Food Standards Australia New Zealand (FSANZ) has recently called for submissions on proposed mandatory warning labels to inform consumers of the dangers of drinking alcohol while pregnant.
Despite the Australian and New Zealand governments regularly issuing health warnings against consuming alcohol while pregnant, recent studies conducted by FSANZ have found that consumers do not recognise that drinking “small amounts” of alcohol is also dangerous to foetuses, and considerably increases the risk of Foetal Alcohol Spectrum Disorder.
In response to these recent studies, FSANZ is proposing to introduce a mandatory pregnancy warning labelling requirement for all packaged alcoholic beverages that:
- contain more than 1.15% alcohol (prescribed alcohol beverages); and
- are for retail, sold to a caterer or sold as suitable for retail sale without any further processing, packaging or labelling.
This requirement will exclude prescribed alcoholic beverages that are packaged in front of consumers to ensure that licensed venues are not captured.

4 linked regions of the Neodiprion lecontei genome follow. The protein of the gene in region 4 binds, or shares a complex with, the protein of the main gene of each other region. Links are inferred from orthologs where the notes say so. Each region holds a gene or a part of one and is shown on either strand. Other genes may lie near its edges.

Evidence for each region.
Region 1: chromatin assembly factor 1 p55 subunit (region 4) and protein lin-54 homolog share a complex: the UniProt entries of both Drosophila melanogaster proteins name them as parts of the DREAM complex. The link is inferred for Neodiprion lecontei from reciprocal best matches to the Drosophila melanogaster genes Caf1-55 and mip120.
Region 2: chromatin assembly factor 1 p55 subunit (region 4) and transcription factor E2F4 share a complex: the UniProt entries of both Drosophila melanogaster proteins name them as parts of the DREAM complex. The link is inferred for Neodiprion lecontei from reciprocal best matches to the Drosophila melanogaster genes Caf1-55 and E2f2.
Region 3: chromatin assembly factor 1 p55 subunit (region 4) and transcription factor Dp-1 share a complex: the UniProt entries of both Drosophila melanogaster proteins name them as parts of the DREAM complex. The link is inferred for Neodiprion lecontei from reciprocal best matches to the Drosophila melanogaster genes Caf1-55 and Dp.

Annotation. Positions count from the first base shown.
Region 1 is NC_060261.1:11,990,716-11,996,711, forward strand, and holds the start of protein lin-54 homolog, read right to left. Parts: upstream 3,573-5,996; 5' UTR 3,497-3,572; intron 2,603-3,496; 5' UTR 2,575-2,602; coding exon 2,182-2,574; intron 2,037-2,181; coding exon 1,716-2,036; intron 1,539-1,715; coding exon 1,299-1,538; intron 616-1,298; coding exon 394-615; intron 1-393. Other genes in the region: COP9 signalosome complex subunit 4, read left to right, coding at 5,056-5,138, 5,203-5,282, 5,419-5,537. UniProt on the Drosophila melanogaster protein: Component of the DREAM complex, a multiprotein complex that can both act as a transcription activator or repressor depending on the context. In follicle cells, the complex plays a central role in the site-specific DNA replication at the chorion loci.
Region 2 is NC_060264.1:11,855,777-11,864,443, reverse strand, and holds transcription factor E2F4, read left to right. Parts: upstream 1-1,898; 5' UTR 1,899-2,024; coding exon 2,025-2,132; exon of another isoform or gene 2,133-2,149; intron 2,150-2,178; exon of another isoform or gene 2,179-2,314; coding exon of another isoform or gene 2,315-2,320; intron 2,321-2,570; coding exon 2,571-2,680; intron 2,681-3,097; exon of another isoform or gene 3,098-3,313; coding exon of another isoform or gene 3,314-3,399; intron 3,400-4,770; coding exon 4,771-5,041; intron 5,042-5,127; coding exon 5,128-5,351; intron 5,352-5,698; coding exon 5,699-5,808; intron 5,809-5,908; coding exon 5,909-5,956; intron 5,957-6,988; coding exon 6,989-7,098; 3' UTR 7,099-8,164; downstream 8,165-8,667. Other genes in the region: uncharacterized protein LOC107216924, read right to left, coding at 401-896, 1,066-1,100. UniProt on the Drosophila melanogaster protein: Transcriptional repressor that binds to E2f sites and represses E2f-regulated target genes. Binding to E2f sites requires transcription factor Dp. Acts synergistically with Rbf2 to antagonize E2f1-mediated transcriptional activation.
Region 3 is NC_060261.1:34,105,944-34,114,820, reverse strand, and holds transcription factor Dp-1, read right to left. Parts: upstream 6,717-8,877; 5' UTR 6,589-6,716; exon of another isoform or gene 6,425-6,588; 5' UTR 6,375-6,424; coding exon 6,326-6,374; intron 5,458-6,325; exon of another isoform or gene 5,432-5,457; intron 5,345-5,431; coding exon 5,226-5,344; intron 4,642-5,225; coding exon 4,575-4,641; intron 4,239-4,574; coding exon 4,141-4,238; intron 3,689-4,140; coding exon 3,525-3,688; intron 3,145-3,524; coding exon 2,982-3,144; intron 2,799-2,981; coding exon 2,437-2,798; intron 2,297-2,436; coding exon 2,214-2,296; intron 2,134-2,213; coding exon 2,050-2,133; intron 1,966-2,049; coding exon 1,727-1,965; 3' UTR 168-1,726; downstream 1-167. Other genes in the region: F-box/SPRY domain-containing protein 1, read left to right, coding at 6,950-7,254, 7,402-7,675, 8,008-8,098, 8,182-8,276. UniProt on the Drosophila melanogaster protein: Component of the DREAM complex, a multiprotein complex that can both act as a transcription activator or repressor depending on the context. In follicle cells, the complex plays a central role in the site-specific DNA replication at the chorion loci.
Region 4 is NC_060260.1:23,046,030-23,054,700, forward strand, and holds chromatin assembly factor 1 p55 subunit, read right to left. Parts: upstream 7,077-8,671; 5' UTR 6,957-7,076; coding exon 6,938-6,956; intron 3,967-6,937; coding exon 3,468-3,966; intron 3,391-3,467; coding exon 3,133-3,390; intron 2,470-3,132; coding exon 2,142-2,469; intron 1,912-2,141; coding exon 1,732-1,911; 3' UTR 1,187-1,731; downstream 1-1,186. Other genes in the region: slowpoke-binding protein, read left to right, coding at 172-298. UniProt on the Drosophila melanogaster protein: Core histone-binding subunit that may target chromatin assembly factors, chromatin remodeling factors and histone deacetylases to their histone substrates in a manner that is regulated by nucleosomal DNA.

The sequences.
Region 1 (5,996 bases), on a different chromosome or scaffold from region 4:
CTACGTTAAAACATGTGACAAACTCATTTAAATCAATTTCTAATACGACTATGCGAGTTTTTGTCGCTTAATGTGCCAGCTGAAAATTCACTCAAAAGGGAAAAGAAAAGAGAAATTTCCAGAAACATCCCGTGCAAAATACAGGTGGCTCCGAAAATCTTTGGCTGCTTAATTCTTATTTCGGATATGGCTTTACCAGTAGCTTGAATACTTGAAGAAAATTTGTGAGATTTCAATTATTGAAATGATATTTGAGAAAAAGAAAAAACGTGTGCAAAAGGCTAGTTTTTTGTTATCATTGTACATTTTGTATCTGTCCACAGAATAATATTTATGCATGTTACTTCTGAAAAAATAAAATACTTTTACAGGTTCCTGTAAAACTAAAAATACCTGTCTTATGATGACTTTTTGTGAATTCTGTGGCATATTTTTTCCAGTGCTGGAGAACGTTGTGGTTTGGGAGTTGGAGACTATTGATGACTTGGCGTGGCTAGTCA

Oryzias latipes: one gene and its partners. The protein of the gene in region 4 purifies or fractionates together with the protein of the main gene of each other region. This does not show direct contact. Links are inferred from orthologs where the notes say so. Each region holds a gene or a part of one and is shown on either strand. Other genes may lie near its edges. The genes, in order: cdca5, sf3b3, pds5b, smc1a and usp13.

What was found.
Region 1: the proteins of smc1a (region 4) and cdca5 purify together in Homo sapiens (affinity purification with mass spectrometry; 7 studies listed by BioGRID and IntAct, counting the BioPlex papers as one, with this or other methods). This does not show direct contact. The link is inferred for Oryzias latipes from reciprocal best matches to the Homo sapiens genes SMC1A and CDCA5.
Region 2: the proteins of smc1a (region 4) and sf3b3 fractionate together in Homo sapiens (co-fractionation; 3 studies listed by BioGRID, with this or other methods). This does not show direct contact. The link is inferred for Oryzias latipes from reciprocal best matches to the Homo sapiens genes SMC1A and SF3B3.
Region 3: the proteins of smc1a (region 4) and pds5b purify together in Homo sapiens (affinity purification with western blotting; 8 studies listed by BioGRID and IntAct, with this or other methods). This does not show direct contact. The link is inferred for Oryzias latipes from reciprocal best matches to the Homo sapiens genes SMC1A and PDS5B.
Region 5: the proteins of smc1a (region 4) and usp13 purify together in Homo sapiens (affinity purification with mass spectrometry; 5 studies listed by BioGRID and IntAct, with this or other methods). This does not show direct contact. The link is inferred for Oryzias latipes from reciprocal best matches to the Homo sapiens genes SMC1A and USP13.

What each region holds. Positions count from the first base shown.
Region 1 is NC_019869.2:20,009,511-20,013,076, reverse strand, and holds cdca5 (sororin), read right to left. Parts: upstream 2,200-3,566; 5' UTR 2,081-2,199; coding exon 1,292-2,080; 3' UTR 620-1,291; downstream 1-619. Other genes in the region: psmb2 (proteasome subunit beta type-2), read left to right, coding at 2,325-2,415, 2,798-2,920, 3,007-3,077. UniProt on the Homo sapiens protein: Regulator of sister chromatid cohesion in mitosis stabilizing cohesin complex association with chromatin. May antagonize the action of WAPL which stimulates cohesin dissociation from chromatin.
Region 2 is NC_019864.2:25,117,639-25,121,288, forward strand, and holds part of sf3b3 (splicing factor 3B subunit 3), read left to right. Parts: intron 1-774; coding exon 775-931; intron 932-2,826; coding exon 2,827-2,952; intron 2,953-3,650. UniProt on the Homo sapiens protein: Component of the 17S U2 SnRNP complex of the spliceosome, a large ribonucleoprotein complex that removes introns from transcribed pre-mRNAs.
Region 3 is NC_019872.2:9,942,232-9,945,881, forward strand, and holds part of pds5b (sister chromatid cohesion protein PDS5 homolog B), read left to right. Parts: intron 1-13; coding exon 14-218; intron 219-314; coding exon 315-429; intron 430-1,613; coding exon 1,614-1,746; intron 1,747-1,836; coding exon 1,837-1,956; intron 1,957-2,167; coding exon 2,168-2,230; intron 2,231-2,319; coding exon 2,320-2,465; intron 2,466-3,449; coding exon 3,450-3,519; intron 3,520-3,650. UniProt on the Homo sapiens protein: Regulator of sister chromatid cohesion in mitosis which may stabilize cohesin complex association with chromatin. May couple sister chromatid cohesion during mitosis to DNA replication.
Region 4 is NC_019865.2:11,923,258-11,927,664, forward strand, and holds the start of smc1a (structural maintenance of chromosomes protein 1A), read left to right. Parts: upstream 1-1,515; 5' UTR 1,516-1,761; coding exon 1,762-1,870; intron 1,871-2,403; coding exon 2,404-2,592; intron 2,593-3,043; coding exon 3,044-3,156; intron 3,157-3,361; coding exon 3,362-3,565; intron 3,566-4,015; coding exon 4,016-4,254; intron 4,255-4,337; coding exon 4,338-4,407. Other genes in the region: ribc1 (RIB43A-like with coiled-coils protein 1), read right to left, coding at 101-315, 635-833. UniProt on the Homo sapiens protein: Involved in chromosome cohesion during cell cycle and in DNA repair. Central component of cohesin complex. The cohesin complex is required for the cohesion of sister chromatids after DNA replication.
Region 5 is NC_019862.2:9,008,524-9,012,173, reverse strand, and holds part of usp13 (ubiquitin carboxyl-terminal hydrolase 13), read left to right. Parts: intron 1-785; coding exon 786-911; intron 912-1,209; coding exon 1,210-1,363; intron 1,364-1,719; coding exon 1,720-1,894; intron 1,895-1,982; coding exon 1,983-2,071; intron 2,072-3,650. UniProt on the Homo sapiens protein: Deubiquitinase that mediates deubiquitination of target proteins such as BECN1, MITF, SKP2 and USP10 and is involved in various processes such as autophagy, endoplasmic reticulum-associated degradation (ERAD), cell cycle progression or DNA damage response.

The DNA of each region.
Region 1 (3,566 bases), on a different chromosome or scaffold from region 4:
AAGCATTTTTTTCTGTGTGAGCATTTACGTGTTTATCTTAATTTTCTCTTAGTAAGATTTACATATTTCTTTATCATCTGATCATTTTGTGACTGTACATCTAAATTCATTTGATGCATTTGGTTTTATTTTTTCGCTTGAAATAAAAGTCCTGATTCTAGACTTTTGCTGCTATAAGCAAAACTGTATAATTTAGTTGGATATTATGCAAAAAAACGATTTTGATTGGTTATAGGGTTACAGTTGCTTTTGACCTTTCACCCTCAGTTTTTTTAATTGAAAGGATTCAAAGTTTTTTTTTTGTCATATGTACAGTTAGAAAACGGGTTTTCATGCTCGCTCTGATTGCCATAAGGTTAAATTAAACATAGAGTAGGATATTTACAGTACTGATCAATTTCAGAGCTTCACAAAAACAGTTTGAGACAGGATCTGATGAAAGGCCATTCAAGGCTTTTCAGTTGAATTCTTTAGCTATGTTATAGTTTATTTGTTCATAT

The proposed labelling is as follows:
- for packaging of individual portion packs of prescribed alcohol beverages that have a volume of less than or equal to 200 ml, it must display:
(the Pregnancy Warning Pictogram); and
- for packaging of individual portion packs of prescribed alcohol beverages that have a volume greater than 200 ml, and outer layers of packaging that hold individual portion packs (for example cardboard that holds aluminium cans), it must display:
(the Pregnancy Warning Mark).
These mandatory labels will be required on each layer of packaging, unless the labels on individual portions are visible through transparent outer packaging or the product has a bladder (such as cask wines) and only the outside layer is required to display the Pregnancy Warning Mark.
Additionally, there are prescribed legibility requirements, which indicate the size (relative to product volume), pictograms, colours, fonts and the background of the Pregnancy Warning Pictogram and Pregnancy Warning Mark to ensure their prominence on product packaging.
Businesses that produce alcoholic beverages should be aware that these additional labelling requirements are highly likely to proceed and become a mandatory requirement over a two year phase-in period once enacted.
Submissions on the proposal close on 27 October 2019. Further information on the proposed labelling requirements can be found at this link.
This post was co-authored by Tom Williams (Trainee Solicitor), Valiant Warzecha, Jessie Buchan and Melinda Upton.